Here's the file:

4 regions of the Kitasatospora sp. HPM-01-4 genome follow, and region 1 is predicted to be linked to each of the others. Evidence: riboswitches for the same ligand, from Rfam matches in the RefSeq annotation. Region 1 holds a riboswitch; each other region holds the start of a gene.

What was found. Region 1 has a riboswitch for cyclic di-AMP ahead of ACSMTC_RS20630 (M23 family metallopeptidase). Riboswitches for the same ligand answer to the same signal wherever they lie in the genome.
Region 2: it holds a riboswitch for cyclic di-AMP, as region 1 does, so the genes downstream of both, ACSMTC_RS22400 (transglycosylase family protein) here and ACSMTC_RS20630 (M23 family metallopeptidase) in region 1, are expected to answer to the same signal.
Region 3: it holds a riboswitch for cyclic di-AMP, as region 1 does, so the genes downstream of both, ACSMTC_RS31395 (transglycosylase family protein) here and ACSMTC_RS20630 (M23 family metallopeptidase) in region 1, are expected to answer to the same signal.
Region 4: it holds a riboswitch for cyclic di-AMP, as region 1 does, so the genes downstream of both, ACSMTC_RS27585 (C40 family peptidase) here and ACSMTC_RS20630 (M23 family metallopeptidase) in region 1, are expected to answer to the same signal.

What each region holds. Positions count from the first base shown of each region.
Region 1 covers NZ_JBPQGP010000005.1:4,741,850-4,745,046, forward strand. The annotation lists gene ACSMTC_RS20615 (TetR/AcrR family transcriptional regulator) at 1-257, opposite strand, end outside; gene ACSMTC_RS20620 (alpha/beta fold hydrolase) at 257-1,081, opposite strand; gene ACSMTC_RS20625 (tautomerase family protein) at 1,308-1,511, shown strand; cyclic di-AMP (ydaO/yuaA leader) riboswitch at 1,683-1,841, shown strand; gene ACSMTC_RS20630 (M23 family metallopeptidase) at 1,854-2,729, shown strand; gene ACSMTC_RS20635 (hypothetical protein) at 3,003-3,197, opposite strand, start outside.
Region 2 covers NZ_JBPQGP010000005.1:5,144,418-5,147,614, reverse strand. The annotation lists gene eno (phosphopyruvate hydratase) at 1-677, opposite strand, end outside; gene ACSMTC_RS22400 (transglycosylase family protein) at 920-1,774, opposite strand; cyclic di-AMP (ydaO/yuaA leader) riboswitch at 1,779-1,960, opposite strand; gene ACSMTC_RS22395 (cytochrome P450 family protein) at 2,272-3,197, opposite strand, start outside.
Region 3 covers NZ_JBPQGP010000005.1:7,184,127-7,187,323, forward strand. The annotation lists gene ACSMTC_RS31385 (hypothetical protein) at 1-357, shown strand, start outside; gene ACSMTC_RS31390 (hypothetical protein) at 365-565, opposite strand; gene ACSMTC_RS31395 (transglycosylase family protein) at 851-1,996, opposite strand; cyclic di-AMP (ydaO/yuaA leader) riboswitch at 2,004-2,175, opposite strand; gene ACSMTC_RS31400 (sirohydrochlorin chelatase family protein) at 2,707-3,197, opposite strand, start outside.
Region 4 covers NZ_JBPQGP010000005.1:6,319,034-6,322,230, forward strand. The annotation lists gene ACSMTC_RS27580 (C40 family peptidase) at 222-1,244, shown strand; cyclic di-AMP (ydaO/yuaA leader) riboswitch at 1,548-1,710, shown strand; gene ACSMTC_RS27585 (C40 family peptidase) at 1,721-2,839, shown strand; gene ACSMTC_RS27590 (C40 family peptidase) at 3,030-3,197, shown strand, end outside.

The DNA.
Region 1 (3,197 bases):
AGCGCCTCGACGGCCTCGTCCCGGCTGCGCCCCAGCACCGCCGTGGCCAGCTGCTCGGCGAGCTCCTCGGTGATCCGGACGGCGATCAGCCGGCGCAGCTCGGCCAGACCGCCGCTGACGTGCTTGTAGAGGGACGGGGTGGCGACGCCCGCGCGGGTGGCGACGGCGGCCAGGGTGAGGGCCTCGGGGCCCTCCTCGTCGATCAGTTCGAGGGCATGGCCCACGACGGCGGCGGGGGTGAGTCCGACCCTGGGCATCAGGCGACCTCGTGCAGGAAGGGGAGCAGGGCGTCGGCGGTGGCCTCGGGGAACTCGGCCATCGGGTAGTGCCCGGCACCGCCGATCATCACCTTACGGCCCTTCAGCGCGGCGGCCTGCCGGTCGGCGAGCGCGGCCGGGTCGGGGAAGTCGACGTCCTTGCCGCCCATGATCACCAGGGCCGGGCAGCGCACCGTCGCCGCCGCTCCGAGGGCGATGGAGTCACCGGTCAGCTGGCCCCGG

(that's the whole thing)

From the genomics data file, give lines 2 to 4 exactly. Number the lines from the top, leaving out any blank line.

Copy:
What was found. Region 1 has a riboswitch for cyclic di-AMP ahead of ACSMTC_RS20630 (M23 family metallopeptidase). Riboswitches for the same ligand answer to the same signal wherever they lie in the genome.
Region 2: it holds a riboswitch for cyclic di-AMP, as region 1 does, so the genes downstream of both, ACSMTC_RS22400 (transglycosylase family protein) here and ACSMTC_RS20630 (M23 family metallopeptidase) in region 1, are expected to answer to the same signal.
Region 3: it holds a riboswitch for cyclic di-AMP, as region 1 does, so the genes downstream of both, ACSMTC_RS31395 (transglycosylase family protein) here and ACSMTC_RS20630 (M23 family metallopeptidase) in region 1, are expected to answer to the same signal.